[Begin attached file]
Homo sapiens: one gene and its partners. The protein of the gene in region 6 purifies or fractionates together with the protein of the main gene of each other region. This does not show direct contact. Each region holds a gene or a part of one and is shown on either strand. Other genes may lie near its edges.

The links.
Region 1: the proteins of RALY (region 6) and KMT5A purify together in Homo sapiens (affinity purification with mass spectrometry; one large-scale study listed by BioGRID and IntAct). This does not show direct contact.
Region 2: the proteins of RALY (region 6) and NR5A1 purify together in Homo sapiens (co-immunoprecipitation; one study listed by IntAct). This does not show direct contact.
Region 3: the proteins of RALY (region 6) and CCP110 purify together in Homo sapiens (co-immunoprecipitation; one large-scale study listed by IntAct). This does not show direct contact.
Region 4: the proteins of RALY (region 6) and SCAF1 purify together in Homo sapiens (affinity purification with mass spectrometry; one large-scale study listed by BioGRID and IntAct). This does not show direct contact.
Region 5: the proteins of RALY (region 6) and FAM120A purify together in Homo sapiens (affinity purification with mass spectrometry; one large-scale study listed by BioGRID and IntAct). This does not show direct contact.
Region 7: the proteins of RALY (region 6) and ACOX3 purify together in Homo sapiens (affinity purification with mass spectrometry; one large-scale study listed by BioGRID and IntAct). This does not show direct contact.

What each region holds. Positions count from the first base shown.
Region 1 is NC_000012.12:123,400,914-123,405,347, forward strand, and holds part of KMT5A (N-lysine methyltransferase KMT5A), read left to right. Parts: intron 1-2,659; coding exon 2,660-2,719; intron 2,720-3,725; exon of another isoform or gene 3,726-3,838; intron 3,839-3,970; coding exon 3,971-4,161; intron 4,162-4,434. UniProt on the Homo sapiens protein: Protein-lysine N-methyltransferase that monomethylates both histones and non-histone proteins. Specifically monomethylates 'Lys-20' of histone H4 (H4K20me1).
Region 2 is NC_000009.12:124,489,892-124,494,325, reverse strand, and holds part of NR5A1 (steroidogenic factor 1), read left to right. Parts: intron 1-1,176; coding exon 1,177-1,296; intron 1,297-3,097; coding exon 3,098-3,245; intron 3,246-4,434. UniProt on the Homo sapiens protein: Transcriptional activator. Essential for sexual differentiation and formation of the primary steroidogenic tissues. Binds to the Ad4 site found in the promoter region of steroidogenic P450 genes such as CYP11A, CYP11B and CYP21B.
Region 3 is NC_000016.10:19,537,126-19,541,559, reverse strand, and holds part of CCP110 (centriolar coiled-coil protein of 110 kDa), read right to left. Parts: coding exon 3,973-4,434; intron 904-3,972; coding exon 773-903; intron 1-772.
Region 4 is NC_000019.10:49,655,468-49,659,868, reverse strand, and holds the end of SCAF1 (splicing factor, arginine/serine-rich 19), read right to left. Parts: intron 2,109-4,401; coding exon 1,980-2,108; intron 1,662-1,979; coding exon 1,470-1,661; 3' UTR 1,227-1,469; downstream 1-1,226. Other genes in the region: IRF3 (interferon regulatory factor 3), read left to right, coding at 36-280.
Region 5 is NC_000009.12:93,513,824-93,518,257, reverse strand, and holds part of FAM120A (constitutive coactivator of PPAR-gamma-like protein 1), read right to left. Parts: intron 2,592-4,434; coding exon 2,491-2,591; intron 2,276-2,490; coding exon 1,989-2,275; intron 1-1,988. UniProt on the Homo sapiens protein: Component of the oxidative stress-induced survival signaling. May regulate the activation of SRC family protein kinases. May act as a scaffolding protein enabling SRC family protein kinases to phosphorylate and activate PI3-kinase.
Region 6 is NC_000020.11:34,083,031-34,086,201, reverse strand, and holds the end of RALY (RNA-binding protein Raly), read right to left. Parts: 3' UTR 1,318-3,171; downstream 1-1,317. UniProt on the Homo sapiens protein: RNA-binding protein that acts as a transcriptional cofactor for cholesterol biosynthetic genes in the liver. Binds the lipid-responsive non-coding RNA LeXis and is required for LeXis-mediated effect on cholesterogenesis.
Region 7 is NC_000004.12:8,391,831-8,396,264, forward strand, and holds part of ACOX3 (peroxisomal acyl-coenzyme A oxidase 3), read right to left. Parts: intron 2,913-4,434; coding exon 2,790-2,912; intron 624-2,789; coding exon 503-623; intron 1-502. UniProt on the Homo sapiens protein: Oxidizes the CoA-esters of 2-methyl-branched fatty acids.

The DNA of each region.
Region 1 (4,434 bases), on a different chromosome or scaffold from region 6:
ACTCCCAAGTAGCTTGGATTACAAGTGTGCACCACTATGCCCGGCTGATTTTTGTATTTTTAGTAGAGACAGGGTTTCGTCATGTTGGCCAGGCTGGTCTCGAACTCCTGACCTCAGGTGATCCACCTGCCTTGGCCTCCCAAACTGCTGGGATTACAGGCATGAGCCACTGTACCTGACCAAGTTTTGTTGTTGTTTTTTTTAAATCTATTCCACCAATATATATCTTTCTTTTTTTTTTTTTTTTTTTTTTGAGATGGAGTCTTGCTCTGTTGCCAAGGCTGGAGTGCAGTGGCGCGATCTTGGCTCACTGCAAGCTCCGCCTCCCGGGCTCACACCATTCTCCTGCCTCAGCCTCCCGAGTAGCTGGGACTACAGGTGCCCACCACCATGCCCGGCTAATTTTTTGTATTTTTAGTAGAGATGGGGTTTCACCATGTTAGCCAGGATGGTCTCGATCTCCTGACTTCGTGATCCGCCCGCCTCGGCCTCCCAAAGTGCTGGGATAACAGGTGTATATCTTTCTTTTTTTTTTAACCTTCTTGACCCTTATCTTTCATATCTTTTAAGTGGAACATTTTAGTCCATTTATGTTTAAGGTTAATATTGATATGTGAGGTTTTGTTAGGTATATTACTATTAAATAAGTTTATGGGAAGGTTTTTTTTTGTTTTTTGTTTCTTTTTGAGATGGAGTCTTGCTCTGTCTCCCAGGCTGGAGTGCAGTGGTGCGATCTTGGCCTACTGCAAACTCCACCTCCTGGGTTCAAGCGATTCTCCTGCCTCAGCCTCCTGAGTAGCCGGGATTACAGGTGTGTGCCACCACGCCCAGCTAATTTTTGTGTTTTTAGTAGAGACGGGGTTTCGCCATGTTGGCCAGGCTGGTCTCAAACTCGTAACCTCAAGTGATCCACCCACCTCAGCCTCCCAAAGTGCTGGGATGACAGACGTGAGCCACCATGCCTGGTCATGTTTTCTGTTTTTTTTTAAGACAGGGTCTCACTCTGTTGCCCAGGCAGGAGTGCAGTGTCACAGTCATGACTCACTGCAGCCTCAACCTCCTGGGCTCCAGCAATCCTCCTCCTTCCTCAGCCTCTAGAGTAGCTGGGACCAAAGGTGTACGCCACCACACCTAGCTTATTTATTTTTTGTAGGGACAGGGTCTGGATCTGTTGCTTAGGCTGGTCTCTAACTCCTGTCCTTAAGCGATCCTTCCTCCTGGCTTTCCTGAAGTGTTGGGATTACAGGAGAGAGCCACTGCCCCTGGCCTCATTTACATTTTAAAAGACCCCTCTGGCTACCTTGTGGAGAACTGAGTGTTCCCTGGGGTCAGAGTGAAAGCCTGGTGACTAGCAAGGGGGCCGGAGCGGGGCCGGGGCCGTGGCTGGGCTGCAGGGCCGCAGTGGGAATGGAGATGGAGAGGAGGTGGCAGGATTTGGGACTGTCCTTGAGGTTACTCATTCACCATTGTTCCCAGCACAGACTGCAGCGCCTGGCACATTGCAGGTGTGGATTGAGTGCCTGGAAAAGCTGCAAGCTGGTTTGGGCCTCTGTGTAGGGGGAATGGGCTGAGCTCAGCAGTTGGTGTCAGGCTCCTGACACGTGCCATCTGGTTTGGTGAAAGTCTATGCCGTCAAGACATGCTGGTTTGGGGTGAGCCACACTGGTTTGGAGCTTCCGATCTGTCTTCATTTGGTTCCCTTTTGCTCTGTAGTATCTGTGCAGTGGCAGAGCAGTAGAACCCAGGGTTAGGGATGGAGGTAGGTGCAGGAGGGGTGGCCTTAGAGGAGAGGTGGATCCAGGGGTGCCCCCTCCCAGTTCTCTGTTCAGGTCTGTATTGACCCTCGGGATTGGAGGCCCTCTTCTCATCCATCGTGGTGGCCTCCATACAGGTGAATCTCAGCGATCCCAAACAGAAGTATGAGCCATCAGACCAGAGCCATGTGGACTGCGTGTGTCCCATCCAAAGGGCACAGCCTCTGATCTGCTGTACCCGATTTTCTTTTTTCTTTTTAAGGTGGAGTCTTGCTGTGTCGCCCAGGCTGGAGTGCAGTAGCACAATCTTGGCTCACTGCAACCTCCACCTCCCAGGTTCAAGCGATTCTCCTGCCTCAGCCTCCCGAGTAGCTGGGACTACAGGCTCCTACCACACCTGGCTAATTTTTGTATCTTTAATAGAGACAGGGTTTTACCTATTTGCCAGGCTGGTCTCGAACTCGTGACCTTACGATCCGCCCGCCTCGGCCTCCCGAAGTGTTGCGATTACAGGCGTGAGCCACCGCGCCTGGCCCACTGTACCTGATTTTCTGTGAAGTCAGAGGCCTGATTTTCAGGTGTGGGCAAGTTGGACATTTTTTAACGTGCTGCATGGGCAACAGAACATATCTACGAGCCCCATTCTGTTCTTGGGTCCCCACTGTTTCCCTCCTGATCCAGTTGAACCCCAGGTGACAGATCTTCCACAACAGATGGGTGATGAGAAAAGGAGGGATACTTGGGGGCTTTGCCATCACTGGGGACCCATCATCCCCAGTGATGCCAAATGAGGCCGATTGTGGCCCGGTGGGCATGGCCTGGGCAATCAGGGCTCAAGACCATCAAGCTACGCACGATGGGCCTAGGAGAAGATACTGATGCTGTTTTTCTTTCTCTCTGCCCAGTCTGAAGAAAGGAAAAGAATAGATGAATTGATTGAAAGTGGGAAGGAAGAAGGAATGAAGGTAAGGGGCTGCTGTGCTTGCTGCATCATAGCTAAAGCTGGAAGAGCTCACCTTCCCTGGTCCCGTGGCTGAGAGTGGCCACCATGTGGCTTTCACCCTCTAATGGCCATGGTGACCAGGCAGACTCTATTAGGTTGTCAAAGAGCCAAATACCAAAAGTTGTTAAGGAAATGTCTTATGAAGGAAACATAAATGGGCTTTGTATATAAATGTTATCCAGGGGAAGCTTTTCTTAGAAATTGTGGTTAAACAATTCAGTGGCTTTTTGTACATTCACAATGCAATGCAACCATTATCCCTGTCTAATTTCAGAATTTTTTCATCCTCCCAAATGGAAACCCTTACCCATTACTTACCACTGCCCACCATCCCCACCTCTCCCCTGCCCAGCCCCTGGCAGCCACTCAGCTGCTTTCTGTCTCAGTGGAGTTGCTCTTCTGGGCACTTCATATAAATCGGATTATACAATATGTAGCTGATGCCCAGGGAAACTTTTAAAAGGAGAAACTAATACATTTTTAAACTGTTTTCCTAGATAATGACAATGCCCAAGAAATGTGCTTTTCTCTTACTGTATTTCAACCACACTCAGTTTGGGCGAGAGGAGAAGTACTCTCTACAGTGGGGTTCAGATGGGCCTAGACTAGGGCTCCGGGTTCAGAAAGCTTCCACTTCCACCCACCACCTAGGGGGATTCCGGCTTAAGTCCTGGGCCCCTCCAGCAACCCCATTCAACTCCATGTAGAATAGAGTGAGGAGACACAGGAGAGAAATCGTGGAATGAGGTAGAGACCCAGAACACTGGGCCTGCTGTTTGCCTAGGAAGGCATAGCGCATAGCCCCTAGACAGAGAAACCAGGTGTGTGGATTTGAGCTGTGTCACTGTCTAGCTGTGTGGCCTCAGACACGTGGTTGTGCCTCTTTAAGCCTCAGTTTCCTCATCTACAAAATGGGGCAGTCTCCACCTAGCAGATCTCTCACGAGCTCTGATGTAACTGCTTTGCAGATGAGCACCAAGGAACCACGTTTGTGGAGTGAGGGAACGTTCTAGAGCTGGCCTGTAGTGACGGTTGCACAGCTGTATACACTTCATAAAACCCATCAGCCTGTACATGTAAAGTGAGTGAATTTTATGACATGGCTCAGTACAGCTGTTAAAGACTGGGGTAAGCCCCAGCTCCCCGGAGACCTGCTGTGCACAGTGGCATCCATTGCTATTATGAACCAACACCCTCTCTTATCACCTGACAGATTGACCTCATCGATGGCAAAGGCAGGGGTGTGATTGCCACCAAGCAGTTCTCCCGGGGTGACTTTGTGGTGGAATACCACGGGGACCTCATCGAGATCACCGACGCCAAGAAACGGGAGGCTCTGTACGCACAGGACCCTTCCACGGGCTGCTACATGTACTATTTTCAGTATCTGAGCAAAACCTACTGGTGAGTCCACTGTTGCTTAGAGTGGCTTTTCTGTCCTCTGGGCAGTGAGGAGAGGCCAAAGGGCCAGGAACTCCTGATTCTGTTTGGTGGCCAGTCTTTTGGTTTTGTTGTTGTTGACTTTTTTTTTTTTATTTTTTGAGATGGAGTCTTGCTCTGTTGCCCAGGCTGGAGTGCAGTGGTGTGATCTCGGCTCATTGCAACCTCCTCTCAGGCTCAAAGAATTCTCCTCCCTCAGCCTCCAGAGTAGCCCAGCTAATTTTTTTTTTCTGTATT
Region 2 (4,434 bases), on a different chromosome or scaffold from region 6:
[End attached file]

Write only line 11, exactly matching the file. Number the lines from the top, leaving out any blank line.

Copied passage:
Region 2 is NC_000009.12:124,489,892-124,494,325, reverse strand, and holds part of NR5A1 (steroidogenic factor 1), read left to right. Parts: intron 1-1,176; coding exon 1,177-1,296; intron 1,297-3,097; coding exon 3,098-3,245; intron 3,246-4,434. UniProt on the Homo sapiens protein: Transcriptional activator. Essential for sexual differentiation and formation of the primary steroidogenic tissues. Binds to the Ad4 site found in the promoter region of steroidogenic P450 genes such as CYP11A, CYP11B and CYP21B.